Tuesday, April 10, 2007

filled to the brim

The advancement of technology (and the parallel acceleration of the market economy) seems to be attempting to atomize everything from solid and monolithic to heterogeneous honeycombs. Everything that modern production touches is made less substantial and more complex. This is done in the name of sustainability and affordability and usability, and all of these abilities are great, but when one is taking toll of their physical presence in life, instead of a solid oak table with a brass lamp we have powdercoated aluminum and PTFE. It's not terribly original (and quite reactionary to boot) to bemoan the lost of "honest" materiality, but this abrupt change in the stuff of our existence is a little to pervasive to be unacknowledged. To my mind, it's the difference between standing on firm ground and shifting sand; the very reality of our surroundings is being challenged not only by allusion and mass production, but by the occult nature of the material itself. To not see the link between an object and its source is to lose a little bit of everyday poetry.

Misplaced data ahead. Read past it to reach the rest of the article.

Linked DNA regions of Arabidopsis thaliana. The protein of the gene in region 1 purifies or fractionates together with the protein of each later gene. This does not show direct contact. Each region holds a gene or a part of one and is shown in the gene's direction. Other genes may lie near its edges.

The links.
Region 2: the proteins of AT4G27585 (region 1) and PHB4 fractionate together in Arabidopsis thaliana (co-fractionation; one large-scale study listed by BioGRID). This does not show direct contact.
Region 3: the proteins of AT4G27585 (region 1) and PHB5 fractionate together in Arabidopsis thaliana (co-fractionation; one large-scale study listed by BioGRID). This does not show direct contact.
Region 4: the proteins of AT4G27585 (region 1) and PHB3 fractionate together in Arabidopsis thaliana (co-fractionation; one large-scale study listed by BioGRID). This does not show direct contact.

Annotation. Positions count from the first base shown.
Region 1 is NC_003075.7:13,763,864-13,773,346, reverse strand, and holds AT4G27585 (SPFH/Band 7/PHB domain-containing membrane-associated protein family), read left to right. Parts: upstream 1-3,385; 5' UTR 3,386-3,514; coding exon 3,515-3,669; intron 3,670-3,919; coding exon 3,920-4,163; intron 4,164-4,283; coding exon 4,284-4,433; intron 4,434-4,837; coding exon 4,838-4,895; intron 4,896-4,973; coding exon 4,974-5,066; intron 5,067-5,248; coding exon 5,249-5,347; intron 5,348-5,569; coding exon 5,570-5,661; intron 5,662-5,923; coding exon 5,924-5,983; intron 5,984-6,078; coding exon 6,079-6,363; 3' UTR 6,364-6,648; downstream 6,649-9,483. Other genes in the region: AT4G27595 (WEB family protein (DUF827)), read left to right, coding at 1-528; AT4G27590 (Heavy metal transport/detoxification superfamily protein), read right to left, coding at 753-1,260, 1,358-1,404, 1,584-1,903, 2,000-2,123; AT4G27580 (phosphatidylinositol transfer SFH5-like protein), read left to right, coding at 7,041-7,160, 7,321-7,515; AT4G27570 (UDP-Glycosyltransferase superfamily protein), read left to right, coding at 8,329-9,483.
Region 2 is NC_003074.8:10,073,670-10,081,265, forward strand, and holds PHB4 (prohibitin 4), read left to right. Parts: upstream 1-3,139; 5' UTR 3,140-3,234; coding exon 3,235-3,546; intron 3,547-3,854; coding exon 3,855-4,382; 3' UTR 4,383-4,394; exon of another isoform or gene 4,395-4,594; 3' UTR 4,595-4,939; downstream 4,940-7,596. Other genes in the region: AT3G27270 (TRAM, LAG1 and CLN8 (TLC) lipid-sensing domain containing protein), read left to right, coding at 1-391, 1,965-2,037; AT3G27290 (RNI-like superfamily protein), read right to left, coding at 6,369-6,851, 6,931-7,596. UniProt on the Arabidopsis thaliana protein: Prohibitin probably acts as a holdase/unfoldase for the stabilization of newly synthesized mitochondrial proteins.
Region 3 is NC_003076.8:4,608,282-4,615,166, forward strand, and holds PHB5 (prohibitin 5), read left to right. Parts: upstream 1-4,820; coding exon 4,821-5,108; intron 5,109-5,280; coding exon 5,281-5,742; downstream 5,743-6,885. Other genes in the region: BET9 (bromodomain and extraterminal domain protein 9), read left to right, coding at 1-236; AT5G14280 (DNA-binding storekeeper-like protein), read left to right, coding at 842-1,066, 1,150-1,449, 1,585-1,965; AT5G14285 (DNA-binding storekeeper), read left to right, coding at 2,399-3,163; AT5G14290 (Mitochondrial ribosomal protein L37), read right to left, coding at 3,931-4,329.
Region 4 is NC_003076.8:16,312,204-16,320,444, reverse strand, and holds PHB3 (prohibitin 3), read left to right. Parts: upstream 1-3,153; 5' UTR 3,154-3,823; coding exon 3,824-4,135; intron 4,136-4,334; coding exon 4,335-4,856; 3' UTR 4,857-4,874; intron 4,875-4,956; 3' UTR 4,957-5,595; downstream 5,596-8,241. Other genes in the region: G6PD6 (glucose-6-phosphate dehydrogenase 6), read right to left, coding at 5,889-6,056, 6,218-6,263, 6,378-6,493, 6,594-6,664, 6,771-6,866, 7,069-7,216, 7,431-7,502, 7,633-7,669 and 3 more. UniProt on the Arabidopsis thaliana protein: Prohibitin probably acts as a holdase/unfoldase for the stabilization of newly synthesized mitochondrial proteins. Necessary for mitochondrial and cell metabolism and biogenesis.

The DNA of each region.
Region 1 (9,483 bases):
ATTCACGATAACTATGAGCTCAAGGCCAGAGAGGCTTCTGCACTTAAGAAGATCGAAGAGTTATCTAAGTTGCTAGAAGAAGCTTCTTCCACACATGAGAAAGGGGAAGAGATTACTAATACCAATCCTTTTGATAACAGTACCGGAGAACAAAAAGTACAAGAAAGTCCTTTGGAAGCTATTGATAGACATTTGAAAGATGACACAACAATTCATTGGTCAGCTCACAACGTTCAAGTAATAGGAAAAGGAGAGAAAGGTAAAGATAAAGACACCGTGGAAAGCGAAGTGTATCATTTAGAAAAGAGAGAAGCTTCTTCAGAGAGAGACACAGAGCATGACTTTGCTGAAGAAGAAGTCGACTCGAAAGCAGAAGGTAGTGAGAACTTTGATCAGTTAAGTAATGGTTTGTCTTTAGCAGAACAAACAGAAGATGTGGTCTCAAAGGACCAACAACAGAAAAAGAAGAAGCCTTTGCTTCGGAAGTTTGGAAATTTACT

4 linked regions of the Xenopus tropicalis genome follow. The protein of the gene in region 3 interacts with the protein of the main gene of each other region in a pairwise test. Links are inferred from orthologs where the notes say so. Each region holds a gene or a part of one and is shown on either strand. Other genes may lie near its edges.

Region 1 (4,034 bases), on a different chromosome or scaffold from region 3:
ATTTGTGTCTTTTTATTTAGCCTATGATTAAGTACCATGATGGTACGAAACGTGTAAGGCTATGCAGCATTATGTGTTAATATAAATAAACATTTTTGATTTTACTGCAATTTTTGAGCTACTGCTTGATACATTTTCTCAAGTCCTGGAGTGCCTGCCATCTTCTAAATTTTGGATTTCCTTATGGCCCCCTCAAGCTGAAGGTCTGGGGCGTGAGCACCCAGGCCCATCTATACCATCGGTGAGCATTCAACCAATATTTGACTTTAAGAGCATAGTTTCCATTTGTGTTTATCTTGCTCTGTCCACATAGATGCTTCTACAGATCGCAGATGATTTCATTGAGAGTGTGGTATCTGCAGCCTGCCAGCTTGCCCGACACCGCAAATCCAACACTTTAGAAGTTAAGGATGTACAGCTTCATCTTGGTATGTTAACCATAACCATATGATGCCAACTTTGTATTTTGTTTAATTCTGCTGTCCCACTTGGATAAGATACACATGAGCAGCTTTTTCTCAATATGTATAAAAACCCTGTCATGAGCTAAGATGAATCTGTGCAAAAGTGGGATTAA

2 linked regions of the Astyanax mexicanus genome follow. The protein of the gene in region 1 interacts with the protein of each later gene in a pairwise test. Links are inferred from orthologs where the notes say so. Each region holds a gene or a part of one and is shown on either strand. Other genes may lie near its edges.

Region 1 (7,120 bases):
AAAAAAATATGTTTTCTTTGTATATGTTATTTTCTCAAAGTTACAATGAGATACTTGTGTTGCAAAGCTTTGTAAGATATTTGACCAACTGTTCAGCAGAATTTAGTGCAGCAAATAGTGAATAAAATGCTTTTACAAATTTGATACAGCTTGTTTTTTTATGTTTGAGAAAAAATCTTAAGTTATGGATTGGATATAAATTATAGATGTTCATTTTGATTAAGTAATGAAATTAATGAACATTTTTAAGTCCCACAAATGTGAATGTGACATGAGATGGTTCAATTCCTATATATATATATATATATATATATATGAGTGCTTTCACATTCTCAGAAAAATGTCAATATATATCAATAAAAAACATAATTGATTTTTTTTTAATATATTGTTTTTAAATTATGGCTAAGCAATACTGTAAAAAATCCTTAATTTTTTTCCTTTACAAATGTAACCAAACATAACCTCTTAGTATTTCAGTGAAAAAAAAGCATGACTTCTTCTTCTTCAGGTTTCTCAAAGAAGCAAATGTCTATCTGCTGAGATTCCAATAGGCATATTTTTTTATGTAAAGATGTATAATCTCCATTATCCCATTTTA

This is not to say that I need a rough-hewn iPod. Like i said, a sustainable and high-tech future is going to rely heavily on composites and advanced forms of production. But why is everything proprietary? I'd like to know what is in my plastics and alloys, no matter how complicated. What country does it come from? Who made it? What was left over? Anyone who doubts the intrinsic emotional value in this kind of data has only to go to any consumer product-rating website: we are obsessed with our stuff. We want to know every detail about our purchases, not only from an accountability standpoint (will this coffee maker give me thyroid cancer?) but because we are in love with our things. This is not the evils of advanced capitalism, this is human nature. Think of Excalibur, or the Maltese Falcon, the Holy Grail. Yes, these objects stood for something greater, but they also have faint echoes in every knife, cup and tchochke in existence. All I'm asking is that we forgive the things we own, and maybe get to know them a little better.

No comments: